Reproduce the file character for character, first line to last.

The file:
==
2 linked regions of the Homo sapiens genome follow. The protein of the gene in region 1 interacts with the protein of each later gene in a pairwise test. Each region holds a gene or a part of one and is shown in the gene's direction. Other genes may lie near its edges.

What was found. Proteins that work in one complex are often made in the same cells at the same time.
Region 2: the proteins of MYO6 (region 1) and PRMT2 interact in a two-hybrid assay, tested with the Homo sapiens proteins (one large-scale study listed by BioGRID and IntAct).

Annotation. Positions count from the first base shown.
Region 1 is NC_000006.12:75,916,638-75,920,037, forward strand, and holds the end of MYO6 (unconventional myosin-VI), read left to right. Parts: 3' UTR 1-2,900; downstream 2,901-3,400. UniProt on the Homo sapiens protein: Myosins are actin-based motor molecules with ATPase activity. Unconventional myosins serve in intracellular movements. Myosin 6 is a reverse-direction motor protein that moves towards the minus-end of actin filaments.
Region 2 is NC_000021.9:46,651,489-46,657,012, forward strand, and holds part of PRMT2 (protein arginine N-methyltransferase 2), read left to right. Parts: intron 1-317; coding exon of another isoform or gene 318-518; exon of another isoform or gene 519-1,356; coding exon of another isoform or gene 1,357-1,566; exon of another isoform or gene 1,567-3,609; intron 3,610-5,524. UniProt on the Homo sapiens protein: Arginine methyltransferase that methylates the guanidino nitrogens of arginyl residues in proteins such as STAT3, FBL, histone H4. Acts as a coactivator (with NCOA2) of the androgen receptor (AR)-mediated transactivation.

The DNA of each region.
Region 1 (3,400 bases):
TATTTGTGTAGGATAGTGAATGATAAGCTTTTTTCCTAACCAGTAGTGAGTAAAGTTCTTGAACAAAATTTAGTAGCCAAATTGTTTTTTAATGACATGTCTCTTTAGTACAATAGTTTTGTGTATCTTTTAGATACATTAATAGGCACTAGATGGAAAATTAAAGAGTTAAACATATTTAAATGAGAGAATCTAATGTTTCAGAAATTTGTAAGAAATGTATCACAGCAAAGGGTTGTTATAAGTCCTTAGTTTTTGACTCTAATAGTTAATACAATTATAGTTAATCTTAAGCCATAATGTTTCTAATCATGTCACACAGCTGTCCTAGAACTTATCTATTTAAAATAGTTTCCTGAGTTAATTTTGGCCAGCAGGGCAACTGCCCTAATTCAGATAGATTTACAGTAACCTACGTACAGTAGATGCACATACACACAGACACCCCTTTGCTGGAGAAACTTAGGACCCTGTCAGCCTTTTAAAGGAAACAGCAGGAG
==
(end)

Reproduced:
2 linked regions of the Homo sapiens genome follow. The protein of the gene in region 1 interacts with the protein of each later gene in a pairwise test. Each region holds a gene or a part of one and is shown in the gene's direction. Other genes may lie near its edges.

What was found. Proteins that work in one complex are often made in the same cells at the same time.
Region 2: the proteins of MYO6 (region 1) and PRMT2 interact in a two-hybrid assay, tested with the Homo sapiens proteins (one large-scale study listed by BioGRID and IntAct).

Annotation. Positions count from the first base shown.
Region 1 is NC_000006.12:75,916,638-75,920,037, forward strand, and holds the end of MYO6 (unconventional myosin-VI), read left to right. Parts: 3' UTR 1-2,900; downstream 2,901-3,400. UniProt on the Homo sapiens protein: Myosins are actin-based motor molecules with ATPase activity. Unconventional myosins serve in intracellular movements. Myosin 6 is a reverse-direction motor protein that moves towards the minus-end of actin filaments.
Region 2 is NC_000021.9:46,651,489-46,657,012, forward strand, and holds part of PRMT2 (protein arginine N-methyltransferase 2), read left to right. Parts: intron 1-317; coding exon of another isoform or gene 318-518; exon of another isoform or gene 519-1,356; coding exon of another isoform or gene 1,357-1,566; exon of another isoform or gene 1,567-3,609; intron 3,610-5,524. UniProt on the Homo sapiens protein: Arginine methyltransferase that methylates the guanidino nitrogens of arginyl residues in proteins such as STAT3, FBL, histone H4. Acts as a coactivator (with NCOA2) of the androgen receptor (AR)-mediated transactivation.

The DNA of each region.
Region 1 (3,400 bases):
TATTTGTGTAGGATAGTGAATGATAAGCTTTTTTCCTAACCAGTAGTGAGTAAAGTTCTTGAACAAAATTTAGTAGCCAAATTGTTTTTTAATGACATGTCTCTTTAGTACAATAGTTTTGTGTATCTTTTAGATACATTAATAGGCACTAGATGGAAAATTAAAGAGTTAAACATATTTAAATGAGAGAATCTAATGTTTCAGAAATTTGTAAGAAATGTATCACAGCAAAGGGTTGTTATAAGTCCTTAGTTTTTGACTCTAATAGTTAATACAATTATAGTTAATCTTAAGCCATAATGTTTCTAATCATGTCACACAGCTGTCCTAGAACTTATCTATTTAAAATAGTTTCCTGAGTTAATTTTGGCCAGCAGGGCAACTGCCCTAATTCAGATAGATTTACAGTAACCTACGTACAGTAGATGCACATACACACAGACACCCCTTTGCTGGAGAAACTTAGGACCCTGTCAGCCTTTTAAAGGAAACAGCAGGAG